the stuff behind stuff

It takes stuff to make stuff, and you might be surprised at how much stuff it really takes. John C. Ryan and Alan Thein Durning, in their book Stuff: The Secret Lives of Everyday Things, explore the hidden history and environmental costs of making commonplace items, such as newspapers, T-shirts, or computers. They follow the involved chain of events that take place in the making of an everyday thing, from the gathering of its raw materials to its eventual sale and disposal. You’d think throwing something out is wasteful, but more waste is actually generated by its production. According to the authors, in a typical day, Americans throw out about four pounds of garbage each, but in that same day, they consume over 120 pounds in natural resources taken from farms, forests, and mines from all over the planet. The authors don’t expect anyone to stop getting stuff, they just want people to know what’s behind the stuff they get. Here follows their account of what it takes to keep a typical coffee drinker in the United States supplied with a favorite beverage. (The U.S. drinks about one-fifth of the world’s coffee.)

To supply one person who drinks two cups of coffee per day for a year (that’s about 700 cups, for which you’ll need 18 pounds of beans), you need 12 coffee trees.

A Colombian coffee farmer will typically apply about 11 pounds of fertilizers to the 12 trees during the year, as well as a few ounces of pesticides.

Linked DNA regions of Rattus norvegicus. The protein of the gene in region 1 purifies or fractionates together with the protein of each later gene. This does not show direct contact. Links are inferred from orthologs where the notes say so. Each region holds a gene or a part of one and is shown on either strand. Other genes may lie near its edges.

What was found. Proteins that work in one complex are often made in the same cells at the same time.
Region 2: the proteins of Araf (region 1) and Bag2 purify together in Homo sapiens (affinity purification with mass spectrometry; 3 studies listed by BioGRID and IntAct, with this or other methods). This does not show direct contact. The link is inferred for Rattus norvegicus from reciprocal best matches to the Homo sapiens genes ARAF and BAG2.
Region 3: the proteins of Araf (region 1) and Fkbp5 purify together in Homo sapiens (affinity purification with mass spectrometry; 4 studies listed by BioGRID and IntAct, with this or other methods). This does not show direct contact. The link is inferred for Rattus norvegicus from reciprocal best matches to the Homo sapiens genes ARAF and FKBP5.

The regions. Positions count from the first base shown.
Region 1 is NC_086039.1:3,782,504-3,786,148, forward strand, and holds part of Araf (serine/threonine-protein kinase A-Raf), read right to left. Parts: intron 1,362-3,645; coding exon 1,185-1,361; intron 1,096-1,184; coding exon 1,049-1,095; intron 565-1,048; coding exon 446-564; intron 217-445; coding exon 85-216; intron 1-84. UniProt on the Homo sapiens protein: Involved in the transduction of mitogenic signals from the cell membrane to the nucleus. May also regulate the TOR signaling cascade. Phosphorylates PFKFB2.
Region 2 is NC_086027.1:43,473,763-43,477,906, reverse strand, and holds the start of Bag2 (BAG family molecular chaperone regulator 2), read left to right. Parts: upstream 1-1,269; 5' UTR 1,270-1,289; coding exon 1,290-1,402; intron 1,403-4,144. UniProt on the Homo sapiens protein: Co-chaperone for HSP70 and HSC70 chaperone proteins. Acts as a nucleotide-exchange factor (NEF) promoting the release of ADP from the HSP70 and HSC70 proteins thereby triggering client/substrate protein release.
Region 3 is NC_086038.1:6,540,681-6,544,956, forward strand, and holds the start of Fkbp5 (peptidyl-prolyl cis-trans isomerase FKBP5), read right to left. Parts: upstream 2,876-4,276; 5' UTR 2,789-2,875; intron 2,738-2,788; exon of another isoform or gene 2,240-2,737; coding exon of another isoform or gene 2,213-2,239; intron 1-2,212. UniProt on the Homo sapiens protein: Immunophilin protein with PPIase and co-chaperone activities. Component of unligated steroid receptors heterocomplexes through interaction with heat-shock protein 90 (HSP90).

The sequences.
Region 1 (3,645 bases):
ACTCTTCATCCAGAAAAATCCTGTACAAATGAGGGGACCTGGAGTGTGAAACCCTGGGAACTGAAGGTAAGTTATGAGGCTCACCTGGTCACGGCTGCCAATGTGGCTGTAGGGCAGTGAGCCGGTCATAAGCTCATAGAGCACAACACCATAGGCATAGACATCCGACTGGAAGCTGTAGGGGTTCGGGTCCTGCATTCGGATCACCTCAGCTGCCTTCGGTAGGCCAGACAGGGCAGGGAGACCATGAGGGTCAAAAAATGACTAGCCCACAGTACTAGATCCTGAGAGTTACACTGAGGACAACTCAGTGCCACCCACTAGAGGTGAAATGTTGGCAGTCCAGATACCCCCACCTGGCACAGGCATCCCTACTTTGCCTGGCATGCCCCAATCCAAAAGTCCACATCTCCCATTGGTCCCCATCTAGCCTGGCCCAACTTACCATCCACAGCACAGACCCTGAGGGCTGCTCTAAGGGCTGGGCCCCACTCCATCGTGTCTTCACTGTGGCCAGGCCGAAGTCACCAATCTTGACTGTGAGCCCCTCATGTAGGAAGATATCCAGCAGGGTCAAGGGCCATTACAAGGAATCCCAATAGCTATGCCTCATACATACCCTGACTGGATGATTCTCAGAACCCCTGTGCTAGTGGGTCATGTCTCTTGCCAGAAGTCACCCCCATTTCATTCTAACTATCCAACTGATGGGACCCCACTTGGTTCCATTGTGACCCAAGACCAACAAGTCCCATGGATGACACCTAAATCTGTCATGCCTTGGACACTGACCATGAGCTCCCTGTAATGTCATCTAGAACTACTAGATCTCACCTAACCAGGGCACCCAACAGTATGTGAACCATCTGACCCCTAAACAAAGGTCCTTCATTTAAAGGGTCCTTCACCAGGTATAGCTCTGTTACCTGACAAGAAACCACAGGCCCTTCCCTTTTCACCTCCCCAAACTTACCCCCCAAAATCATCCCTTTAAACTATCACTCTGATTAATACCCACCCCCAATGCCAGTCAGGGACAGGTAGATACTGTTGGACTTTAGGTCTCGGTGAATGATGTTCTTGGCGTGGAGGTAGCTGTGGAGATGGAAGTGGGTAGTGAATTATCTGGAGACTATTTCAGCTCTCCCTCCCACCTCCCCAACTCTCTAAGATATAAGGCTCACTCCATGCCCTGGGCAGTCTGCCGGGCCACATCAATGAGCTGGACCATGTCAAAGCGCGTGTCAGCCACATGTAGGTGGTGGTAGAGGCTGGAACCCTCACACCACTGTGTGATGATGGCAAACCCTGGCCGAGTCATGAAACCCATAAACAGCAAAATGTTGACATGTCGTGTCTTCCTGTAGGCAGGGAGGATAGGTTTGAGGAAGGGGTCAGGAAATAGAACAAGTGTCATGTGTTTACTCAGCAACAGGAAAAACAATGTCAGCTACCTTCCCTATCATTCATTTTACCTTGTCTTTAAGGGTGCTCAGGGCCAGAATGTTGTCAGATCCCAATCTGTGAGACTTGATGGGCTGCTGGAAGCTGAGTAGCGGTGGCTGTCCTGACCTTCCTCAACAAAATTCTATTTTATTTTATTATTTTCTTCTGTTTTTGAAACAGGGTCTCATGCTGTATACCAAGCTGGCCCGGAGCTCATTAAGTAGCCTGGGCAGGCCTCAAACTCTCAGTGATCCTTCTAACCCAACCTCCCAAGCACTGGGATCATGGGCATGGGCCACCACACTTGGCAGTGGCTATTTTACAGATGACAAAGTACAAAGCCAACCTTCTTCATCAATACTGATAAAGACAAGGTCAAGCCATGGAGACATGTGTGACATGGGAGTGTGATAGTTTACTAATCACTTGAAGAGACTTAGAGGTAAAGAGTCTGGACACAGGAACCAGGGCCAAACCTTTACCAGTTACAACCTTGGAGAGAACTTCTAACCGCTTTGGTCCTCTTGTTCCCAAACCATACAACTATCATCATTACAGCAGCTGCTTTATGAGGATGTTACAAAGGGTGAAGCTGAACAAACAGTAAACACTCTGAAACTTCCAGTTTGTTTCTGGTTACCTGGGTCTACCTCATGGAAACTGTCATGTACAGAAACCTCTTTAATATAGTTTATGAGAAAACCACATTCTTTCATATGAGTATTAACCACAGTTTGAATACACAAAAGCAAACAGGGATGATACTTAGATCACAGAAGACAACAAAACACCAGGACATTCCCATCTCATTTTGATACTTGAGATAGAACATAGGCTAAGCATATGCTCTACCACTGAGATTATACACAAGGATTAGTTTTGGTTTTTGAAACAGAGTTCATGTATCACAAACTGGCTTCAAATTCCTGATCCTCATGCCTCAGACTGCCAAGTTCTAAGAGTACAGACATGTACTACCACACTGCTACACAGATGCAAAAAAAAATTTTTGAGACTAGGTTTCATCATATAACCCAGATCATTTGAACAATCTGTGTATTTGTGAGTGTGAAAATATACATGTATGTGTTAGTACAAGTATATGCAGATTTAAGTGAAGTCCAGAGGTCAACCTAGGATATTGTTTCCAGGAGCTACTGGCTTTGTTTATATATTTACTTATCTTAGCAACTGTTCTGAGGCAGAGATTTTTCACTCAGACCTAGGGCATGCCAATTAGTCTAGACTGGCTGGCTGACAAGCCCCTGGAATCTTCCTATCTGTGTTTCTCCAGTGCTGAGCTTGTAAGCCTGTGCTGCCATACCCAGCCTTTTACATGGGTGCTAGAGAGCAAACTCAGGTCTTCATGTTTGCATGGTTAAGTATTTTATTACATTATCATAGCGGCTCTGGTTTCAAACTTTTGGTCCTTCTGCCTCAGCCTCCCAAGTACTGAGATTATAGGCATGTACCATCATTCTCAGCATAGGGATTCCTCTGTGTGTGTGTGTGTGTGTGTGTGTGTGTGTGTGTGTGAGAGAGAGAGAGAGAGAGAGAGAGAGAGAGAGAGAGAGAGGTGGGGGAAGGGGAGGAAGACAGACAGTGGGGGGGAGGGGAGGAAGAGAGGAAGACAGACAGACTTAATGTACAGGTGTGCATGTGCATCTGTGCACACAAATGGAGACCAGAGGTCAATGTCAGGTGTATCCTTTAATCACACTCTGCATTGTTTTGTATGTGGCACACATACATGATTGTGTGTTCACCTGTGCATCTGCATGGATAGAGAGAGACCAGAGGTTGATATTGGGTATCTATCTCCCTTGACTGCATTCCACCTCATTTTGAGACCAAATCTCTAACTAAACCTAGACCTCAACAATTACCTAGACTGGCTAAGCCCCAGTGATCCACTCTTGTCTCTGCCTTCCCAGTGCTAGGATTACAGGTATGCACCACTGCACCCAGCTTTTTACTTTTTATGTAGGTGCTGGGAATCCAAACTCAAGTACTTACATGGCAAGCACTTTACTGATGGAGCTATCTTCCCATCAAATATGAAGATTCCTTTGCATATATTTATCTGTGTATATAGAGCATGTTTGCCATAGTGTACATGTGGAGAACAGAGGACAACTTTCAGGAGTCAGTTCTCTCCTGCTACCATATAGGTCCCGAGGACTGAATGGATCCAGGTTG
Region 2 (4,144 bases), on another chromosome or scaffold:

The pesticides were synthesized in Germany’s Rhine River Valley.

Workers pick the coffee berries by hand and feed them into a diesel-powered crusher, which removes the beans from the pulpy berries that encase them. For each pound of beans, about two pounds of pulp are dumped into Colombian rivers.

The beans, dried under the sun, travel to New Orleans on an ocean freighter in a 132-pound bag.

The freighter was made in Japan and fueled by Venezuelan oil. The shipyard built the freighter out of Korean steel. The Korean steel mill used iron mined in Australia.

The beans are then trucked to a warehouse in an 18-wheeler, which got six miles per gallon of diesel. From there, a smaller truck delivers the bags to neighborhood grocery stores.

The beans are packaged in four-layer bags made of polyethylene, nylon, aluminum foil, and polyester.

In New Orleans, the beans are roasted for 13 minutes at 400ºF. The roaster burns natural gas pumped from the ground in Texas.

The beans are bought and carried out of the store in a brown paper sack, made at paper mills in Oregon.

They’re brought home in the buyer’s car, which burned one-fifth of a gallon of gasoline during the five-mile round trip to the market.

The beans are ground in a machine assembled in China from imported steel, aluminum, copper, and plastic parts, and then placed into a coffeemaker, with water supplied by pipe from a processing plant. The brew trickles into a glass carafe, and then is poured into a mug that was made in Taiwan. (But if you add cream or sugar, you’d have even more connections to follow . . .)

This article appeared in the May/June 2005 issue of the children’s science magazine Muse.
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